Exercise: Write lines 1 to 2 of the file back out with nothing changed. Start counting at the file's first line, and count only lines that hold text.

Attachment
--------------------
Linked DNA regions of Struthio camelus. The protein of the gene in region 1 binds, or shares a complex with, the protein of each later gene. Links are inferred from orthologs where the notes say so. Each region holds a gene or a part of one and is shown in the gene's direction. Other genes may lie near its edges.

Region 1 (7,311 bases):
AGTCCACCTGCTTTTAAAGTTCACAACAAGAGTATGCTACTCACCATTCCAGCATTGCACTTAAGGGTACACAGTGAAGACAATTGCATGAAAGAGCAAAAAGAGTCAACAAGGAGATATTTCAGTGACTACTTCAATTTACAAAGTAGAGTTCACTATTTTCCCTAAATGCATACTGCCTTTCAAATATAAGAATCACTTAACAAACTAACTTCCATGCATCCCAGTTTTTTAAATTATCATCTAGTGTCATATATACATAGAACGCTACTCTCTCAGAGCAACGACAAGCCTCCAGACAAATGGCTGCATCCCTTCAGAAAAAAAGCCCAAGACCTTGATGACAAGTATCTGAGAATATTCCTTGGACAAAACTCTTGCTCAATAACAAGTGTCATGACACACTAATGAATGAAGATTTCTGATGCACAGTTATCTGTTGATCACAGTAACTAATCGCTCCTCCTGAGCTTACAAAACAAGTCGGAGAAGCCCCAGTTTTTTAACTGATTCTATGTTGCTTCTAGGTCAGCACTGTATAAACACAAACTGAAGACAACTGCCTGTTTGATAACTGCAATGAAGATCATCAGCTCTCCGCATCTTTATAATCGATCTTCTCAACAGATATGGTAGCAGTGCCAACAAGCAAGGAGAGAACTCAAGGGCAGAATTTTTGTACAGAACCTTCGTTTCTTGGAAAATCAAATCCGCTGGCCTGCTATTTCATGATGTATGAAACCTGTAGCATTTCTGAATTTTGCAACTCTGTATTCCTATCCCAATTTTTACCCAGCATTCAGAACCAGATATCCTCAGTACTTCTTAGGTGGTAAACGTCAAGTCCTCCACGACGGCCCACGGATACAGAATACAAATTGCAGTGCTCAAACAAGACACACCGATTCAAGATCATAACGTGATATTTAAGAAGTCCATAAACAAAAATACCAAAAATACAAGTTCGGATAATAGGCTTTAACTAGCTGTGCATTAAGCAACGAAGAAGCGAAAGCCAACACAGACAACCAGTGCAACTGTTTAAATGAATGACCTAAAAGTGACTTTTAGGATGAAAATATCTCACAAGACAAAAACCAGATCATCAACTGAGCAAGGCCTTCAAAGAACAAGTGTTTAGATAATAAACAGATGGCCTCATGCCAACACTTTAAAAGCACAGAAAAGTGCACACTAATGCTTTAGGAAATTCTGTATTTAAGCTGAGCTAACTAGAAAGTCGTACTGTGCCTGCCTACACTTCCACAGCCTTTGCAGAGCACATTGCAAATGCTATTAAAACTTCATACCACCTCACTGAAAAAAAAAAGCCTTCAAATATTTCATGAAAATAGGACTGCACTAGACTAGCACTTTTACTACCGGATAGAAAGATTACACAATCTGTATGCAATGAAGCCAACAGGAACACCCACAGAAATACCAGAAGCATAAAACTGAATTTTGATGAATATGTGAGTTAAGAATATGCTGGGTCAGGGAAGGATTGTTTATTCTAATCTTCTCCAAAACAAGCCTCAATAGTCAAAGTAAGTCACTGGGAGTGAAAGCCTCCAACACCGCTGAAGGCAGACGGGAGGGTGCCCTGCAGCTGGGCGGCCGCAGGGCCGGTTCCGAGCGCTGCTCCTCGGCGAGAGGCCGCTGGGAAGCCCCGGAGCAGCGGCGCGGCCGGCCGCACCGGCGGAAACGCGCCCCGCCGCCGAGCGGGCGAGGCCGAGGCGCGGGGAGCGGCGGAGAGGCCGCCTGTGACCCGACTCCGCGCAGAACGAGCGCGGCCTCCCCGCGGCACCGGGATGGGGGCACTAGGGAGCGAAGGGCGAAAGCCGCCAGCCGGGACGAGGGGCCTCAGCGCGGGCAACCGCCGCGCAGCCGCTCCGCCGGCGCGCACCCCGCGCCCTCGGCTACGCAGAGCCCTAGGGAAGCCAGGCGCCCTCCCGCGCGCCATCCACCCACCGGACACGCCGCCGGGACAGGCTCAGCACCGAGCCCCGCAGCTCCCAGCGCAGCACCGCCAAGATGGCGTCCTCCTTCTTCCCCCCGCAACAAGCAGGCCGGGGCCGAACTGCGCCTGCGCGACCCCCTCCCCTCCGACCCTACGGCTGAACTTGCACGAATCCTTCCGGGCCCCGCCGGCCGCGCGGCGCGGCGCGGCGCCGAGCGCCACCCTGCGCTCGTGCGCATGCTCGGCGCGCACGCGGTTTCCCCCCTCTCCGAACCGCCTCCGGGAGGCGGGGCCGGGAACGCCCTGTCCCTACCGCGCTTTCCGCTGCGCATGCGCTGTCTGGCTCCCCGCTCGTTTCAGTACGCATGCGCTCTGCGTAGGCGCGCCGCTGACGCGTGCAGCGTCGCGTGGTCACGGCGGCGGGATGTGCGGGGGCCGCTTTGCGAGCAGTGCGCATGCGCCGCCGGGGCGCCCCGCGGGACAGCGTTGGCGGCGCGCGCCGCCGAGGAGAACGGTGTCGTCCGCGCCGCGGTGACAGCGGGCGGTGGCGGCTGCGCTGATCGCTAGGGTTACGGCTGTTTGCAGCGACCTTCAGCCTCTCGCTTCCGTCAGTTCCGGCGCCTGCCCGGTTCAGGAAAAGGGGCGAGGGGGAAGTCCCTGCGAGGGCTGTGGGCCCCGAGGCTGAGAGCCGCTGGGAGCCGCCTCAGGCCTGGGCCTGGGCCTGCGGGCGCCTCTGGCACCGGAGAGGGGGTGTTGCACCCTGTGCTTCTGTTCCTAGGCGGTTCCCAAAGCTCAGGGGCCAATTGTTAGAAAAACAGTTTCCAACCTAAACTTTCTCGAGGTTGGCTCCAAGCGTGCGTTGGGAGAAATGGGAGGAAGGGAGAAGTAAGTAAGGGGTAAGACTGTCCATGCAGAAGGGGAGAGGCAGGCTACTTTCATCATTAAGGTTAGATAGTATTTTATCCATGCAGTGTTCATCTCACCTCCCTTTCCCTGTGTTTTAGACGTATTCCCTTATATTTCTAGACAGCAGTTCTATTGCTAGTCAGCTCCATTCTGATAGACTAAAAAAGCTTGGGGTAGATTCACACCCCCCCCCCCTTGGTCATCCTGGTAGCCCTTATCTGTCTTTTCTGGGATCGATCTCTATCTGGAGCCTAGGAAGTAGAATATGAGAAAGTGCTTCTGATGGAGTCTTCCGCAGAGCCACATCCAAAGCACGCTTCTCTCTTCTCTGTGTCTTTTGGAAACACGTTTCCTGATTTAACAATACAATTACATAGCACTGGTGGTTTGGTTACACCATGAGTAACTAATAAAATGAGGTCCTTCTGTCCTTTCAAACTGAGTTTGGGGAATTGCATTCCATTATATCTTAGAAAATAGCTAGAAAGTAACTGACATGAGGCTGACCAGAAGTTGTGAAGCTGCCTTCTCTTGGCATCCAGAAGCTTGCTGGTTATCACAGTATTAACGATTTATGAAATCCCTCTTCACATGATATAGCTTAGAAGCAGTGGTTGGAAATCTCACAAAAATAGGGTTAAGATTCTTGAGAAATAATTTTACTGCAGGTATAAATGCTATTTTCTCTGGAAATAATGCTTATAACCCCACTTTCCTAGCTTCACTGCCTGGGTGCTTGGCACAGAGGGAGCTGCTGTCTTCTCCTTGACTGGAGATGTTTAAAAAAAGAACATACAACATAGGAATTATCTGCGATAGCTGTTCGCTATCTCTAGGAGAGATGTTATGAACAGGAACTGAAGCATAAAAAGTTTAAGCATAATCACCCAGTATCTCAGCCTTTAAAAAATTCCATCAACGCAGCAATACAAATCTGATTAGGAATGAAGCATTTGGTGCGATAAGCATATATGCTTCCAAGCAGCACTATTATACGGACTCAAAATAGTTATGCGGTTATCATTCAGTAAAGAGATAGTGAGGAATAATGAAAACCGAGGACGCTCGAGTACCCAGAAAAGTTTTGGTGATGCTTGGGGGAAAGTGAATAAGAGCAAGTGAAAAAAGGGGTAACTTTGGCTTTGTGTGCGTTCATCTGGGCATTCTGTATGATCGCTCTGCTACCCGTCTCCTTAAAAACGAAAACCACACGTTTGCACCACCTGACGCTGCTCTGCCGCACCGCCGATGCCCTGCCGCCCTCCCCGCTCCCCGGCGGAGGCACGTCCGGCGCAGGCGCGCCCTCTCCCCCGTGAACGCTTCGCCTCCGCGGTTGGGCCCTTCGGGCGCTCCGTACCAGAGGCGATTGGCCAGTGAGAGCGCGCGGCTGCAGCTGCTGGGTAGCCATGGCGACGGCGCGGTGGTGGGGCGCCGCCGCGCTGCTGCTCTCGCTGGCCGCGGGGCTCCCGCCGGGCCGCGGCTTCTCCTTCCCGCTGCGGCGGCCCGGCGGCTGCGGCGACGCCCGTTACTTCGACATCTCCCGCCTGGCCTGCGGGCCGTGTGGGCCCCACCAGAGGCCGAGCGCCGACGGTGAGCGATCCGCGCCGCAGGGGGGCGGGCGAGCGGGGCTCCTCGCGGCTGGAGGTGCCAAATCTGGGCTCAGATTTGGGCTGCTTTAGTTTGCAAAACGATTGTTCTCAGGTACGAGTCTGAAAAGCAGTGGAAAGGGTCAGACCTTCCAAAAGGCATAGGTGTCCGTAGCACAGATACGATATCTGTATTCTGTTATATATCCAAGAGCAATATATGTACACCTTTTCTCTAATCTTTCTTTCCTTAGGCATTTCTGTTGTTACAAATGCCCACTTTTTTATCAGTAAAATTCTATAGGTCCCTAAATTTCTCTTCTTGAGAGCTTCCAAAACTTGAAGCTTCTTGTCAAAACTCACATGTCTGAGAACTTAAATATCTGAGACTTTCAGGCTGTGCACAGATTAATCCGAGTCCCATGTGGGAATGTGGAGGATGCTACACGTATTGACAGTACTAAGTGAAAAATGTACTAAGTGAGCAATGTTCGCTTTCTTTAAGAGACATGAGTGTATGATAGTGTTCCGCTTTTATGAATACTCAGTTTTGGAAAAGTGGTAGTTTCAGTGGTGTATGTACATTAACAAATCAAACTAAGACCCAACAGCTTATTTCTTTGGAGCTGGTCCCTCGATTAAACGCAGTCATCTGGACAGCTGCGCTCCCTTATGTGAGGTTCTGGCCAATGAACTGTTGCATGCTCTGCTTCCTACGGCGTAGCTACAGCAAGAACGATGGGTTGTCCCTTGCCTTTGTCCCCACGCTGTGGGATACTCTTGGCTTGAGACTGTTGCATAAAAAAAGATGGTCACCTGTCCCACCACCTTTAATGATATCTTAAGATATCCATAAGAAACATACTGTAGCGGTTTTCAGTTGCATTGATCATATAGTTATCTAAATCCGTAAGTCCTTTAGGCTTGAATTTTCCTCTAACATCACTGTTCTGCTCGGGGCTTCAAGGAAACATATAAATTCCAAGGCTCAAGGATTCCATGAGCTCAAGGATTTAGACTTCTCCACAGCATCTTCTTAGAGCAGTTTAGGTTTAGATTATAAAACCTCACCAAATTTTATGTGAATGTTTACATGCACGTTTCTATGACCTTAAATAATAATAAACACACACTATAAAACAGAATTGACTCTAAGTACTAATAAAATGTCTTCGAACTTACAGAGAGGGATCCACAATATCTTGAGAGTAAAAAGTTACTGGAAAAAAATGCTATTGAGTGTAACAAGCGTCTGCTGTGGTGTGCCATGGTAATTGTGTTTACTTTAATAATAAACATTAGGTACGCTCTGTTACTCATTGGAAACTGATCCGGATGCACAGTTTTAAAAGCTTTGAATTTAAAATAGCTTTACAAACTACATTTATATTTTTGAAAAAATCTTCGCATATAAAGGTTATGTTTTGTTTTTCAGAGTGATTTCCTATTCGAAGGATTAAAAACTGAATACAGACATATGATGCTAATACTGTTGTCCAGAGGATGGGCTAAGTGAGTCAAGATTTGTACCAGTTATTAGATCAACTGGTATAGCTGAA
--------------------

Linked DNA regions of Struthio camelus. The protein of the gene in region 1 binds, or shares a complex with, the protein of each later gene. Links are inferred from orthologs where the notes say so. Each region holds a gene or a part of one and is shown in the gene's direction. Other genes may lie near its edges.

Region 1 (7,311 bases):